Tuesday, January 19, 2010

Revisiting Phantom

I saw The Phantom of The Opera way back in August, 2001 and I'm not ashamed to call myself a fan. I know that theater snobs look down on Andrew Lloyd Webber, but I love a good spectacle and I really enjoy the score for all its melodrama. Plus, at the heart of Phantom is a compelling story which has everything--romance, suspense, humor. I hadn't been back since because there are always new shows to see and I tend to forget about the long-running musicals, but my sister was visiting me and there aren't that many new shows in the middle of January, so we decided it was time to see how Phantom was holding up.

Not surprisingly, it wasn't sold out on a Monday night in the middle of January, but it was still pretty full, especially in the rear mezzanine. Also not surprisingly, most of the audience seemed to be tourists. I really loved listening to the excitement of the people around me, many of who had never seen a Broadway show before (though I could have done without so many camera flashes going off). Now that I go all the time, I miss when seeing a show was a treat that meant getting dressed up and that sense of wonder that came with sitting in a big Broadway theater.

The show begins at an auction and there are sheets covering many of the set pieces. The reveal of the chandelier and its rise to the ceiling during the first chords of "The Phantom of the Opera" was as thrilling a moment of theater as I remembered it to be. However, the fall of the chandelier at the end of act 1 was noticeably less impressive than I remembered. I couldn't help but think of this SNL skit. The cast was fine in Act 1, they were hitting the right notes, but it didn't grab me as it did the first time. George Lee Andrews (who has been in the show since it started) as Moinsieur Andre and David Cryer as Monsieur Firmin, the comic relief, were by far the highlights and the only ones who really seemed in the moment, rather than going through the motions.

I'm not sure what happened at intermission, but everyone seemed to pick up their game in act two. Susan Owen, who plays Christine a few nights a week, delivered a beautiful "Wishing You Were Somehow Here Again." Jon Cudia as Phantom, Ryan Silverman as Raoul, and Owen came alive during "The Point of No Return," so the emotional impact of the ending was not lost. Phantom doesn't have shows on Sundays, so maybe they were just having a slow start getting back into the work week. All in all, I'm glad I gave the show another look, and now my memory is refreshed so I am ready for Love Never Dies.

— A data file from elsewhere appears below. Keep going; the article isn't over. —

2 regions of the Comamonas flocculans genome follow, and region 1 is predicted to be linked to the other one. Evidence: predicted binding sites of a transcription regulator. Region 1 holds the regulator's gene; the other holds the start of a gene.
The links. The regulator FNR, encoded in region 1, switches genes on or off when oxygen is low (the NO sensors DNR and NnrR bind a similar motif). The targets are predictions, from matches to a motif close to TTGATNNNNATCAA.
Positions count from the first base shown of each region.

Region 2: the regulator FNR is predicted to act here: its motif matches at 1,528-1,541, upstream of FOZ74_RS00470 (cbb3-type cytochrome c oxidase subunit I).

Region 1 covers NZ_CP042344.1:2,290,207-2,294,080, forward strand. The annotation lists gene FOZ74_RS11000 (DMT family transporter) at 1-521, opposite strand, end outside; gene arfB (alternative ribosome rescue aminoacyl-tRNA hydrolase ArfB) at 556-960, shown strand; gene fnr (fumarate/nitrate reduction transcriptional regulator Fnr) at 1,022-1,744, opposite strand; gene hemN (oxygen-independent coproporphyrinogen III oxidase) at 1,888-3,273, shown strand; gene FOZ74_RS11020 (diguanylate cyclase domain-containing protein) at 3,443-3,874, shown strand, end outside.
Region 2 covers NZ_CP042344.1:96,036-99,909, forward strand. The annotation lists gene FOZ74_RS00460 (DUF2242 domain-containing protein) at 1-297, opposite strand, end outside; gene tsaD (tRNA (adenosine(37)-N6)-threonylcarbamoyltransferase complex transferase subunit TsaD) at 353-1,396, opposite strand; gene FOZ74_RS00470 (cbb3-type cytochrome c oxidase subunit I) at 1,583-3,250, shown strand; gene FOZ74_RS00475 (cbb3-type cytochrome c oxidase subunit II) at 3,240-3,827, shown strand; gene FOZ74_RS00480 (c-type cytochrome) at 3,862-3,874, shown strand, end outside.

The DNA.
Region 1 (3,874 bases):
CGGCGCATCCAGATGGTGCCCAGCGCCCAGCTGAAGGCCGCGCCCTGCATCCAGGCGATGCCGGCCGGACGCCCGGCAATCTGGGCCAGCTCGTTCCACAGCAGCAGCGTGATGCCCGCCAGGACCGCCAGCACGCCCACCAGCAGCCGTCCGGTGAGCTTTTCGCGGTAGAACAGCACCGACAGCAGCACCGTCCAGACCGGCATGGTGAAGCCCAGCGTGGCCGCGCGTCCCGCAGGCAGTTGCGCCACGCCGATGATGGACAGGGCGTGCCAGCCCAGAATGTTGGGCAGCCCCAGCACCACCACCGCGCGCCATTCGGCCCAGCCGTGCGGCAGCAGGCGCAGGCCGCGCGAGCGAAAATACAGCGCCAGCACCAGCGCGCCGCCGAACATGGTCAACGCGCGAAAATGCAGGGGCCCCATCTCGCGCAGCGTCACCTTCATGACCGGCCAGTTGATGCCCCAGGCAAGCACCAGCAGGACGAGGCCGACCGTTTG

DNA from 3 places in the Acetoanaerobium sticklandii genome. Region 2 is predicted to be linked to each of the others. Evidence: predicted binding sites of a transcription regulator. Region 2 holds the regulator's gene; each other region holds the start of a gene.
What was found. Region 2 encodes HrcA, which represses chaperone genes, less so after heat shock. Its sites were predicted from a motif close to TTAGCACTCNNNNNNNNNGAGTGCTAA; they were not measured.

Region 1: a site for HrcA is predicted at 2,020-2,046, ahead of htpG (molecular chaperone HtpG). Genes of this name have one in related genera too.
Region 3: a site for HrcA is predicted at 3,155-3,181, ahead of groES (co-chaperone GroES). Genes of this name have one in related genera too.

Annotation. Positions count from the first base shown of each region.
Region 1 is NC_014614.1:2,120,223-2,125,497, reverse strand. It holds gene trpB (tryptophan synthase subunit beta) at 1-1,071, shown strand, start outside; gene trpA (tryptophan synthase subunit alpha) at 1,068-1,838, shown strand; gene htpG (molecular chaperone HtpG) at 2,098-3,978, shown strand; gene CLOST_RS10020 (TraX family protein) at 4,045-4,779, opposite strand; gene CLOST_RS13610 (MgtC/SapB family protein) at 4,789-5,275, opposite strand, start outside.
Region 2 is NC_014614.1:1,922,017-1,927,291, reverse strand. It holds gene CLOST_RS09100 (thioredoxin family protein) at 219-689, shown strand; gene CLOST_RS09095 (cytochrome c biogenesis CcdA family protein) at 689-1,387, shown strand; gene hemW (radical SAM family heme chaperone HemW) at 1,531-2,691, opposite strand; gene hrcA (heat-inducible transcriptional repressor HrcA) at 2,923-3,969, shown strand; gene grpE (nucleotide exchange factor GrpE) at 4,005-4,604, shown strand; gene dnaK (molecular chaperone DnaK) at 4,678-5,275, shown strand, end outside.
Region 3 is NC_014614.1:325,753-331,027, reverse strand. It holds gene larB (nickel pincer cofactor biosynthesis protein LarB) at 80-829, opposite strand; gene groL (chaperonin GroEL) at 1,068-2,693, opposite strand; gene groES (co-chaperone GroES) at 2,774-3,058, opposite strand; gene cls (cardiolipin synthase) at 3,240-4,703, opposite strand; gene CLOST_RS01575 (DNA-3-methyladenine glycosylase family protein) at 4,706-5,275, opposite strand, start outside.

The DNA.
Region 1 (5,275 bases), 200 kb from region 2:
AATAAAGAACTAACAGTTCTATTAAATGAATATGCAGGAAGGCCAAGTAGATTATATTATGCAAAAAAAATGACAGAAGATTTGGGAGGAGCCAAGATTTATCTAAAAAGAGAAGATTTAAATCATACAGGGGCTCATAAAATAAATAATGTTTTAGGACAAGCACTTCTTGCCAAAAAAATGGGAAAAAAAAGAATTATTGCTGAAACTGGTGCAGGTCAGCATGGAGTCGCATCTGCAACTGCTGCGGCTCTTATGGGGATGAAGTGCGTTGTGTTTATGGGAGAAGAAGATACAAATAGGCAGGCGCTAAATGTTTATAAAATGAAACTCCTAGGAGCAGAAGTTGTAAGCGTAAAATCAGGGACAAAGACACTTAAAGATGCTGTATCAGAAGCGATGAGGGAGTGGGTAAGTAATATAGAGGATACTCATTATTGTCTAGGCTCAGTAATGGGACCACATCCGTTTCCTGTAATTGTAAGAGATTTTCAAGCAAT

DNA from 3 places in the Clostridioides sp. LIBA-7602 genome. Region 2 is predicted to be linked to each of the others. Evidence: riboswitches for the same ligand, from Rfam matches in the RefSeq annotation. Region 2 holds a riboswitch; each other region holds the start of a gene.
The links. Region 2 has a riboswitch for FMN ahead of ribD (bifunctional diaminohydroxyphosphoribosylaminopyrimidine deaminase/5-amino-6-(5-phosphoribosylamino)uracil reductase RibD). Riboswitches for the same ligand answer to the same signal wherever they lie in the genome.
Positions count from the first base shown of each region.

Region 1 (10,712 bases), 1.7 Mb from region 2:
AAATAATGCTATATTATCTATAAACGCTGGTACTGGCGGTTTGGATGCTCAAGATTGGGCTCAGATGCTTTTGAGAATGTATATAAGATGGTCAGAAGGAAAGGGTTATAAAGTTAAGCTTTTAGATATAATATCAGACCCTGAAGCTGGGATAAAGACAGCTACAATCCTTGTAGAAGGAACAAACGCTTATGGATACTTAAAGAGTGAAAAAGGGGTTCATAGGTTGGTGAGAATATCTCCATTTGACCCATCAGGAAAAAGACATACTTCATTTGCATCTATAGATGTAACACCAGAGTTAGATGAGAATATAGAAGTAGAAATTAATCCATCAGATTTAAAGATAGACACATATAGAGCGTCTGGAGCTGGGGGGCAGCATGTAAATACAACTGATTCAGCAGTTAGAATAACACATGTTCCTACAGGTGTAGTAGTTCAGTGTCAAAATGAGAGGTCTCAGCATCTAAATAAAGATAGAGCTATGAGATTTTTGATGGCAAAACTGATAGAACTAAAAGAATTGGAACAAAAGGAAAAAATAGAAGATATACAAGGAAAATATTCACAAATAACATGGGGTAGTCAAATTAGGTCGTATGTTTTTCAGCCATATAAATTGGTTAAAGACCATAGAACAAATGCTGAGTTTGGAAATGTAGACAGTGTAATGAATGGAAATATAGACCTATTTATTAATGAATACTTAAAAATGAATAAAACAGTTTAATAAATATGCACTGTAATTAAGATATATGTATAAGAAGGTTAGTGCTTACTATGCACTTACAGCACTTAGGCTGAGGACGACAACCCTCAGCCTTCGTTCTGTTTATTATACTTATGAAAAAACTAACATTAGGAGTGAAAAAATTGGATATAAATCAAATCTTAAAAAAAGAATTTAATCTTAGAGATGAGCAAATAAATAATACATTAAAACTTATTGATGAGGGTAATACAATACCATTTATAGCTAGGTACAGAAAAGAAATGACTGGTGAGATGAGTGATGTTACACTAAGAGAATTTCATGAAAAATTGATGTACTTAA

Spencer said...

I've never seen it on Broadway! Once on tour, and one time in Vegas. I'm seeing it again in Vegas next month and I can't wait!

The Vegas version is so absolutely fantastic! It's shortened and full of spectacle. So great!

Great reading your review.

Esther said...

I've never seen Phantom of the Opera anywhere but I will at some point so I can realize my goal of seeing a show in every Broadway theater. Good to know it's still holding strong!

Linda said...

Spencer, I'm very curious about the Vegas version--what did they cut out?

Esther, I definitely think you should see Phantom at some point. I think you'll be glad you saw it, even if you don't end up loving it. Maybe you can wait until Love Never Dies comes out and make it a double feature.

Kat said...

I'm not a huge Phantom fan, but I do really like a lot of ALW shows--I was obsessed with CATS and JCS before I knew what theatre was--so I always love reading favorable opinions about his work. People can have their own opinions about the quality of his shows, but any show that runs for over a decade HAS to reach a lot of people in a pretty deep way, even if a lot of hardcore theatre fans (myself included) don't understand why.

Jesse North said...

You are so right on with this post! I had forgotten just how many great elements the story had. And yes, when the curtain came off the chandelier and it rose up to the overture, I had goosebumps. It was a great moment to have again, really. (Even if it coming down at the end of Act I wasn't as exciting. Have Jerry Bruckheimer movies ruined us?)